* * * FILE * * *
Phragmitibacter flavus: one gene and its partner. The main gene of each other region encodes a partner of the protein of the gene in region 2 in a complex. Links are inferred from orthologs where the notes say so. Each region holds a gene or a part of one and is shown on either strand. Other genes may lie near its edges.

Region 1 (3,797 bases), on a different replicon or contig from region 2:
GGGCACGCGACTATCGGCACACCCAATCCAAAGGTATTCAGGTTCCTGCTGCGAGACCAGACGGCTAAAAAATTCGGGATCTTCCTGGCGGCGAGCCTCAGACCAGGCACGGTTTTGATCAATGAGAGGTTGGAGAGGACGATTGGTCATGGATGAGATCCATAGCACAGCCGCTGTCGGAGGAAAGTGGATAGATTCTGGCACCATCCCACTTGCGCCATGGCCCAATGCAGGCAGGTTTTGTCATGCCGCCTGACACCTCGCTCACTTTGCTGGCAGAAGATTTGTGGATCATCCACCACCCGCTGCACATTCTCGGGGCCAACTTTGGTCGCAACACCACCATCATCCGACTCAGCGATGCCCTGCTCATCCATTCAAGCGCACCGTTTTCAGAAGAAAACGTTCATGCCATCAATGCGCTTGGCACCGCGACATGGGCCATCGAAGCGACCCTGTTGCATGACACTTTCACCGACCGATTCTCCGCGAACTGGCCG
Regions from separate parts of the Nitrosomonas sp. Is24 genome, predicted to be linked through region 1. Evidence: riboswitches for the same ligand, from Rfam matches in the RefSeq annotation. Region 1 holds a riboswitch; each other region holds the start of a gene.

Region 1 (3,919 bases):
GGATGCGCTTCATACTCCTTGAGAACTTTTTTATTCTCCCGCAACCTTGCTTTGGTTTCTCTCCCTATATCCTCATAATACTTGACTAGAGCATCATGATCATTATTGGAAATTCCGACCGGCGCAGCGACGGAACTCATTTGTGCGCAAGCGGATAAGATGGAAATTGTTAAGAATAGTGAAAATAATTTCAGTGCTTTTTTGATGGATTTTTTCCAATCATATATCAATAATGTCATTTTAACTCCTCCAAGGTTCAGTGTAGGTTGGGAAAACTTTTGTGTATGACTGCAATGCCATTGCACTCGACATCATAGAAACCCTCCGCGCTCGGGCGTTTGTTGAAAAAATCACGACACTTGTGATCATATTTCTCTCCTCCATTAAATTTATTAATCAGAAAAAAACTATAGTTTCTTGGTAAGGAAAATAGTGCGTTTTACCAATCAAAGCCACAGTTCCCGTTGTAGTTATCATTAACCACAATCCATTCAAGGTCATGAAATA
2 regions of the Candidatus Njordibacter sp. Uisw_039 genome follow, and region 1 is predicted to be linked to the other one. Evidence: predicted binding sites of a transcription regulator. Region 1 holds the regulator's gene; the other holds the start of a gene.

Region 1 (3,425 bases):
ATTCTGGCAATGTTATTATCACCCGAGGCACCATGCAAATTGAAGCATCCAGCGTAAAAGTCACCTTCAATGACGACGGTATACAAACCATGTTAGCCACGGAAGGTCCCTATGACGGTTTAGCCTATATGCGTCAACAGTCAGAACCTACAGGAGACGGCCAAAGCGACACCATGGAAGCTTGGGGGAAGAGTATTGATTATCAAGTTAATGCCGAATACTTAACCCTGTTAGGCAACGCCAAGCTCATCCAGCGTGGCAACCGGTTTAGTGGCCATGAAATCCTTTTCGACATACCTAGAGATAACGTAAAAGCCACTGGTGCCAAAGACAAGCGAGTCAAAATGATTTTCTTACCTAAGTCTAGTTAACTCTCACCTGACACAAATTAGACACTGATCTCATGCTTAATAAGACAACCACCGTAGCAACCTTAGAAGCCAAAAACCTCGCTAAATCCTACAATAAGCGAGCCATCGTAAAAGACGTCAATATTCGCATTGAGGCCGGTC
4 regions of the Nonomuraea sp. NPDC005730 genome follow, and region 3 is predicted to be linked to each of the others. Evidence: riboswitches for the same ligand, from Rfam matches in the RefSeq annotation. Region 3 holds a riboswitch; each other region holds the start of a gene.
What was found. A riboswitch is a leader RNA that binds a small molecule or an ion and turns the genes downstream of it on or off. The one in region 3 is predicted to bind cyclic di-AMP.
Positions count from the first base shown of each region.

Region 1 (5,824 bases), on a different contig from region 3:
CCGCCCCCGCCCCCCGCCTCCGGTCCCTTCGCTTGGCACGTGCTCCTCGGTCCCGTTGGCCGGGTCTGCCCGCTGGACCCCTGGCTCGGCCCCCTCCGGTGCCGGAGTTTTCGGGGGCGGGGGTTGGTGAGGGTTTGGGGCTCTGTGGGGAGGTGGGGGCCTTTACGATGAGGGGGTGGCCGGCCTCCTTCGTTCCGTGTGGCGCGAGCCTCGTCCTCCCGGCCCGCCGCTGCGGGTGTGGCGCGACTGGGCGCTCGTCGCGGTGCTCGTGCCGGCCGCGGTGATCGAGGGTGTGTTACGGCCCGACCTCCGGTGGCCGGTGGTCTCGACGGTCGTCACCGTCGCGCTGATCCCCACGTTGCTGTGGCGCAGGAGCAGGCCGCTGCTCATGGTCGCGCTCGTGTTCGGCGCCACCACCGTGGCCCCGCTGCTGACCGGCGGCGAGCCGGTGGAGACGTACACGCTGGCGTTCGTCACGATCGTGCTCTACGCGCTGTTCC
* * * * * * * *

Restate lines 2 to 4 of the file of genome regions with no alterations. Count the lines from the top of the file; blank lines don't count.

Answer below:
Region 1 (3,797 bases), on a different replicon or contig from region 2:
GGGCACGCGACTATCGGCACACCCAATCCAAAGGTATTCAGGTTCCTGCTGCGAGACCAGACGGCTAAAAAATTCGGGATCTTCCTGGCGGCGAGCCTCAGACCAGGCACGGTTTTGATCAATGAGAGGTTGGAGAGGACGATTGGTCATGGATGAGATCCATAGCACAGCCGCTGTCGGAGGAAAGTGGATAGATTCTGGCACCATCCCACTTGCGCCATGGCCCAATGCAGGCAGGTTTTGTCATGCCGCCTGACACCTCGCTCACTTTGCTGGCAGAAGATTTGTGGATCATCCACCACCCGCTGCACATTCTCGGGGCCAACTTTGGTCGCAACACCACCATCATCCGACTCAGCGATGCCCTGCTCATCCATTCAAGCGCACCGTTTTCAGAAGAAAACGTTCATGCCATCAATGCGCTTGGCACCGCGACATGGGCCATCGAAGCGACCCTGTTGCATGACACTTTCACCGACCGATTCTCCGCGAACTGGCCG
Regions from separate parts of the Nitrosomonas sp. Is24 genome, predicted to be linked through region 1. Evidence: riboswitches for the same ligand, from Rfam matches in the RefSeq annotation. Region 1 holds a riboswitch; each other region holds the start of a gene.